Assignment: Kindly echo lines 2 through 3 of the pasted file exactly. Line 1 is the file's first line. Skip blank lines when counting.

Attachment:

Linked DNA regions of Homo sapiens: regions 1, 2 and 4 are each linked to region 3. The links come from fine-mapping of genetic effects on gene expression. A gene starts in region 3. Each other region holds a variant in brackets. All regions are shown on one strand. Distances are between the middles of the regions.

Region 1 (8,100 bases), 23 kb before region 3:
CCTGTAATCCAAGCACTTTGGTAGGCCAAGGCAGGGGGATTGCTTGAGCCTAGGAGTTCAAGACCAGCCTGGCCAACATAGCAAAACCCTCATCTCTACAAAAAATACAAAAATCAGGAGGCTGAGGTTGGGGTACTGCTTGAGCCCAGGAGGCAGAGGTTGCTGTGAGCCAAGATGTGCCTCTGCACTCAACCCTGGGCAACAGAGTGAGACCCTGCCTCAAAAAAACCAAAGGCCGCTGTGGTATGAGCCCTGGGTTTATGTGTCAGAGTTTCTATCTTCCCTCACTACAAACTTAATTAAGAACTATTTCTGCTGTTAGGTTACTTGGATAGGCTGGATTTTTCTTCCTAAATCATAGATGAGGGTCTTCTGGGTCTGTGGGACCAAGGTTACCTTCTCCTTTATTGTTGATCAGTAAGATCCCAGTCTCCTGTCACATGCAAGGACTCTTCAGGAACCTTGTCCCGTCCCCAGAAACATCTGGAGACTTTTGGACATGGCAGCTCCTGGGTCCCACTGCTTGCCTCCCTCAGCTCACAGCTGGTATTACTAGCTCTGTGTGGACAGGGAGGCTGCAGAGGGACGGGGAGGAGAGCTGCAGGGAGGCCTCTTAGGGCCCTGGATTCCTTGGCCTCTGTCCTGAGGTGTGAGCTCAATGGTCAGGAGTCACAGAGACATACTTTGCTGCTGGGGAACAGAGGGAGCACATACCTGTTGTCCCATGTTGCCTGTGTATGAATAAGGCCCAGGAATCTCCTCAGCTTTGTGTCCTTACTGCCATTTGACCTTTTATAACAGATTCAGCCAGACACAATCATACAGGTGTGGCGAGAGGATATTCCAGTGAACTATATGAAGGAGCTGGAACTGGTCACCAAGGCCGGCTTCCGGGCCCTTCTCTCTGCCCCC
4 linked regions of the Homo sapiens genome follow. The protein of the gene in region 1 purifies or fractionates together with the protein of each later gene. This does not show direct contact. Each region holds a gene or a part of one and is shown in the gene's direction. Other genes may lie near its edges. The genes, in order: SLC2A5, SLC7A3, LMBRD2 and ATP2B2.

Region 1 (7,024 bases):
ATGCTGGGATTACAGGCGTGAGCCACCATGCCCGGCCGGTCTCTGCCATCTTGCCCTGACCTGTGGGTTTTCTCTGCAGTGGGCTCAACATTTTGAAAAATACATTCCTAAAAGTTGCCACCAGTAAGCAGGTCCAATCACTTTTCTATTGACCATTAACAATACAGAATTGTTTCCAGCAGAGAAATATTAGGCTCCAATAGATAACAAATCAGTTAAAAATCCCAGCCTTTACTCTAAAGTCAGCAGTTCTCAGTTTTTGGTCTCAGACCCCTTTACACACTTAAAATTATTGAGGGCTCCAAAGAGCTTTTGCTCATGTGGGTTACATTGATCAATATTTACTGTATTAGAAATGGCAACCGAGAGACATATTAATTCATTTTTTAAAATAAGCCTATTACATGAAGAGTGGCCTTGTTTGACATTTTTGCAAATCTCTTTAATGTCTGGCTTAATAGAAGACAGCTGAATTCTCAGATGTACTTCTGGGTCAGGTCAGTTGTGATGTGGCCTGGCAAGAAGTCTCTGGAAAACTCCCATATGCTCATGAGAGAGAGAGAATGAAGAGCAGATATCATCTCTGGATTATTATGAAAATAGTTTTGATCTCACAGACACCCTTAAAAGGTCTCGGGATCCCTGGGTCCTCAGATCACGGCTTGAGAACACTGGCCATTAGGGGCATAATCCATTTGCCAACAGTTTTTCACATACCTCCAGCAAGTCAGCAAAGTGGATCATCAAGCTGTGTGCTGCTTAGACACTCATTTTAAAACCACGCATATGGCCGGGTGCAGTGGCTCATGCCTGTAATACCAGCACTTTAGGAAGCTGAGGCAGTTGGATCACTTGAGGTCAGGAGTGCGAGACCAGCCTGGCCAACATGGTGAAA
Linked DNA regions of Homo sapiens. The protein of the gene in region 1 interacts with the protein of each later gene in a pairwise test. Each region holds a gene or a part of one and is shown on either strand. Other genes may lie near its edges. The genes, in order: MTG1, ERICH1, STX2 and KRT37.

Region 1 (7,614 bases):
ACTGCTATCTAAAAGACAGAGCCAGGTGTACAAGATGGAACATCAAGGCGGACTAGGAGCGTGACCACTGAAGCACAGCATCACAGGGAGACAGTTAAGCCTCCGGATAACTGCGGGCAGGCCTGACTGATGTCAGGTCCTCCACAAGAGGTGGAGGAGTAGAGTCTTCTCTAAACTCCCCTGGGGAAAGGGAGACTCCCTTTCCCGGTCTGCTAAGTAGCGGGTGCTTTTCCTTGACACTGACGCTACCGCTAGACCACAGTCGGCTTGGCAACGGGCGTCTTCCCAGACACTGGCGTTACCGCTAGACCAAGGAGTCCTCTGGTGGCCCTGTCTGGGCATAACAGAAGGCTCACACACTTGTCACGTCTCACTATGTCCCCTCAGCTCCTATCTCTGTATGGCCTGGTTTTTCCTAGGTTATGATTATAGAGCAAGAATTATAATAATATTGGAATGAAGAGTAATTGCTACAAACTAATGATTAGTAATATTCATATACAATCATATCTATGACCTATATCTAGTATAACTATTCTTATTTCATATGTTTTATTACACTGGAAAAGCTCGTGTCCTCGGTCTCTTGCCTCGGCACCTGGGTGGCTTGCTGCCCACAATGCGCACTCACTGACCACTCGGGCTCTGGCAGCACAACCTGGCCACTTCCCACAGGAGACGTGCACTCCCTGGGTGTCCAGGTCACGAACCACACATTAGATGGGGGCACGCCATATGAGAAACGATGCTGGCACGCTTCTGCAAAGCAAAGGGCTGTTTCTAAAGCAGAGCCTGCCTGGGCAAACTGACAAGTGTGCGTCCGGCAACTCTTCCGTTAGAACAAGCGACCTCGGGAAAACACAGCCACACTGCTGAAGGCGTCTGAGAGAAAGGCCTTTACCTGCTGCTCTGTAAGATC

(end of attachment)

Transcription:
Region 1 (8,100 bases), 23 kb before region 3:
CCTGTAATCCAAGCACTTTGGTAGGCCAAGGCAGGGGGATTGCTTGAGCCTAGGAGTTCAAGACCAGCCTGGCCAACATAGCAAAACCCTCATCTCTACAAAAAATACAAAAATCAGGAGGCTGAGGTTGGGGTACTGCTTGAGCCCAGGAGGCAGAGGTTGCTGTGAGCCAAGATGTGCCTCTGCACTCAACCCTGGGCAACAGAGTGAGACCCTGCCTCAAAAAAACCAAAGGCCGCTGTGGTATGAGCCCTGGGTTTATGTGTCAGAGTTTCTATCTTCCCTCACTACAAACTTAATTAAGAACTATTTCTGCTGTTAGGTTACTTGGATAGGCTGGATTTTTCTTCCTAAATCATAGATGAGGGTCTTCTGGGTCTGTGGGACCAAGGTTACCTTCTCCTTTATTGTTGATCAGTAAGATCCCAGTCTCCTGTCACATGCAAGGACTCTTCAGGAACCTTGTCCCGTCCCCAGAAACATCTGGAGACTTTTGGACATGGCAGCTCCTGGGTCCCACTGCTTGCCTCCCTCAGCTCACAGCTGGTATTACTAGCTCTGTGTGGACAGGGAGGCTGCAGAGGGACGGGGAGGAGAGCTGCAGGGAGGCCTCTTAGGGCCCTGGATTCCTTGGCCTCTGTCCTGAGGTGTGAGCTCAATGGTCAGGAGTCACAGAGACATACTTTGCTGCTGGGGAACAGAGGGAGCACATACCTGTTGTCCCATGTTGCCTGTGTATGAATAAGGCCCAGGAATCTCCTCAGCTTTGTGTCCTTACTGCCATTTGACCTTTTATAACAGATTCAGCCAGACACAATCATACAGGTGTGGCGAGAGGATATTCCAGTGAACTATATGAAGGAGCTGGAACTGGTCACCAAGGCCGGCTTCCGGGCCCTTCTCTCTGCCCCC